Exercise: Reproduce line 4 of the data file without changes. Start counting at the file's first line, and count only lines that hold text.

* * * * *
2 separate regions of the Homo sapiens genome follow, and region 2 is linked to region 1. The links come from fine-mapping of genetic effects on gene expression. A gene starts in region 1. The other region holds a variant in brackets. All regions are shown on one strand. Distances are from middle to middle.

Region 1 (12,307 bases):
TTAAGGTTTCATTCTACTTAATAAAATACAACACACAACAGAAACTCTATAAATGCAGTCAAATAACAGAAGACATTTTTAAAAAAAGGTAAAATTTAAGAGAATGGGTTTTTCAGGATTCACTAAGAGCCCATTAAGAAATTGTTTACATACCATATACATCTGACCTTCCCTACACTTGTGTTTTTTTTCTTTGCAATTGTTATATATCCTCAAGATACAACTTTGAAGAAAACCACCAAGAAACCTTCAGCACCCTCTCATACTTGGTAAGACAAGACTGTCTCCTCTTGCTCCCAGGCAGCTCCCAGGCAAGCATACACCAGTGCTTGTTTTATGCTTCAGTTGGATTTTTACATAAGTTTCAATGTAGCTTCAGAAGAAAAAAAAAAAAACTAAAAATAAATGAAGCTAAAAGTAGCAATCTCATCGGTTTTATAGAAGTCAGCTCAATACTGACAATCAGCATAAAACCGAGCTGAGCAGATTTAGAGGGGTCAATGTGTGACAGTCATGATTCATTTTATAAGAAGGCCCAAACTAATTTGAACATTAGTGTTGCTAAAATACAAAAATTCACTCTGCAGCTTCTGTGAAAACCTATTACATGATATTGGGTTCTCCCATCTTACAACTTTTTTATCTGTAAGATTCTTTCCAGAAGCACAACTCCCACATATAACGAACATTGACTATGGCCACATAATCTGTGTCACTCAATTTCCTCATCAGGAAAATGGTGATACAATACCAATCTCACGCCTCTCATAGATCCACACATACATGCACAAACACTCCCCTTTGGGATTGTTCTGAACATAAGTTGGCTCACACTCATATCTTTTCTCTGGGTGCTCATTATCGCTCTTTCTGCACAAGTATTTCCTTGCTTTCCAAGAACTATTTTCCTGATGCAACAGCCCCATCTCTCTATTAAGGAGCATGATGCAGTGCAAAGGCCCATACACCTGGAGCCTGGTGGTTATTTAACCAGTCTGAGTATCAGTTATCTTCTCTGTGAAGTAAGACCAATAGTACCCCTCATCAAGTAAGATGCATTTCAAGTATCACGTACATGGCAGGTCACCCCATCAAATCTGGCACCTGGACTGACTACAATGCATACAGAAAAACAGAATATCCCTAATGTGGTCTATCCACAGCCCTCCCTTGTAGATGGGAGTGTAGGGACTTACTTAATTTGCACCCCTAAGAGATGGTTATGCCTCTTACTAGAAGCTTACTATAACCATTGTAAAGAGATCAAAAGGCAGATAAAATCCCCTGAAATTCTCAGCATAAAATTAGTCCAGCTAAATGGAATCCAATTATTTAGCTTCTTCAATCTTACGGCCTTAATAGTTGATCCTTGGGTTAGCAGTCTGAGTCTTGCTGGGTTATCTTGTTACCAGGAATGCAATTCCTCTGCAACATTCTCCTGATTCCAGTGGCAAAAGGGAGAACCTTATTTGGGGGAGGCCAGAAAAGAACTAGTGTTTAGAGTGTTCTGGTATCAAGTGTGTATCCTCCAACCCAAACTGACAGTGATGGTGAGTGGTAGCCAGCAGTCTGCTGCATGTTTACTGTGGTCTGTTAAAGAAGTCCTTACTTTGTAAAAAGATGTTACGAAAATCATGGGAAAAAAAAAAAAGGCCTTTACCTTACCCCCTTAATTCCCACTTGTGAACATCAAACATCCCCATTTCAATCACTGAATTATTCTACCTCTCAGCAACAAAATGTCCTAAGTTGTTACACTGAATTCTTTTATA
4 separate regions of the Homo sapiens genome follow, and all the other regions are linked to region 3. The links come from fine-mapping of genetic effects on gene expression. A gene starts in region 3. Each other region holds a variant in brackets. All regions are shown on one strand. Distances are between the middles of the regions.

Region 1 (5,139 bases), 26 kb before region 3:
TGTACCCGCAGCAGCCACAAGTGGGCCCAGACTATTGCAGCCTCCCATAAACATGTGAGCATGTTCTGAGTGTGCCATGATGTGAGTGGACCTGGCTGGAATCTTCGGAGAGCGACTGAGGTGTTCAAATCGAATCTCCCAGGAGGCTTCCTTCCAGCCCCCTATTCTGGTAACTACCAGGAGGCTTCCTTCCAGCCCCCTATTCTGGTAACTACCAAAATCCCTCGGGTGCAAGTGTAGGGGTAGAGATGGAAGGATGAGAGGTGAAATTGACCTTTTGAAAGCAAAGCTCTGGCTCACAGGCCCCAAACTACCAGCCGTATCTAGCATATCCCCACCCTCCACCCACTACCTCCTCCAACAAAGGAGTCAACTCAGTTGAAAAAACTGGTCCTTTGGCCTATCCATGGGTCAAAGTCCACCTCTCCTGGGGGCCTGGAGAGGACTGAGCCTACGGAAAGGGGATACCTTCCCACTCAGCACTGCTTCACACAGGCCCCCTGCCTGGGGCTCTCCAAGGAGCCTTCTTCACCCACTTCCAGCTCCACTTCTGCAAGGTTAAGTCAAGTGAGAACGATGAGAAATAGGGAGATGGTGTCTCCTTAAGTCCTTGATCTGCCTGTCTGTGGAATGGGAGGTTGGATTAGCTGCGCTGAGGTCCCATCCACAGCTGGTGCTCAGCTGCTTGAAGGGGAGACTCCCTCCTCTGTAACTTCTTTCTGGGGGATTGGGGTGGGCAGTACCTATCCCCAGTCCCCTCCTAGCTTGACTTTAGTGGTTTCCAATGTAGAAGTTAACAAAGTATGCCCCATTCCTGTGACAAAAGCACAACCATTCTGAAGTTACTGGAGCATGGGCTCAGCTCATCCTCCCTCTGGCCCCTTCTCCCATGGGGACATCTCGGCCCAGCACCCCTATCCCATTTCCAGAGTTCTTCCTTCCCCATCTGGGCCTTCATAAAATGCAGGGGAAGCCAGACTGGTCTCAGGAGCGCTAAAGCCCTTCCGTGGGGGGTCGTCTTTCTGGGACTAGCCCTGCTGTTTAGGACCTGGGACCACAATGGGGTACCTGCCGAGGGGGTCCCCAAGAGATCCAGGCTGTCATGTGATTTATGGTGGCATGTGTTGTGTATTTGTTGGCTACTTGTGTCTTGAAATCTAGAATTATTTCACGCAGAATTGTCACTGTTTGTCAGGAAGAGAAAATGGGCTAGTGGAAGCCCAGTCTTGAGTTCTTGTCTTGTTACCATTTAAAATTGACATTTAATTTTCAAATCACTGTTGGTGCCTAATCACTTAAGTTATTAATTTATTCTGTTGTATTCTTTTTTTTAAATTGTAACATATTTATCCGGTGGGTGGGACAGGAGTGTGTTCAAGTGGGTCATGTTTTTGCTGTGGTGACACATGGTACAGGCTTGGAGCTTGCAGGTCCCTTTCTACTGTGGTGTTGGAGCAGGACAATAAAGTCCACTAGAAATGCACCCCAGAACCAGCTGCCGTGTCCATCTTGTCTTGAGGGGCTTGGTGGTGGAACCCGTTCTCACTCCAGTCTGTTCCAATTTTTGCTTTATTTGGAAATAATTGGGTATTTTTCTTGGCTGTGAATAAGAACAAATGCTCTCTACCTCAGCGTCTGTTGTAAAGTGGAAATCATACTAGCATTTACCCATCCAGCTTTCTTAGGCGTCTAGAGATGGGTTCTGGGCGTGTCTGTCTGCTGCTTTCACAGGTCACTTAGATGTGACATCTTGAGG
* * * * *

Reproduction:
4 separate regions of the Homo sapiens genome follow, and all the other regions are linked to region 3. The links come from fine-mapping of genetic effects on gene expression. A gene starts in region 3. Each other region holds a variant in brackets. All regions are shown on one strand. Distances are between the middles of the regions.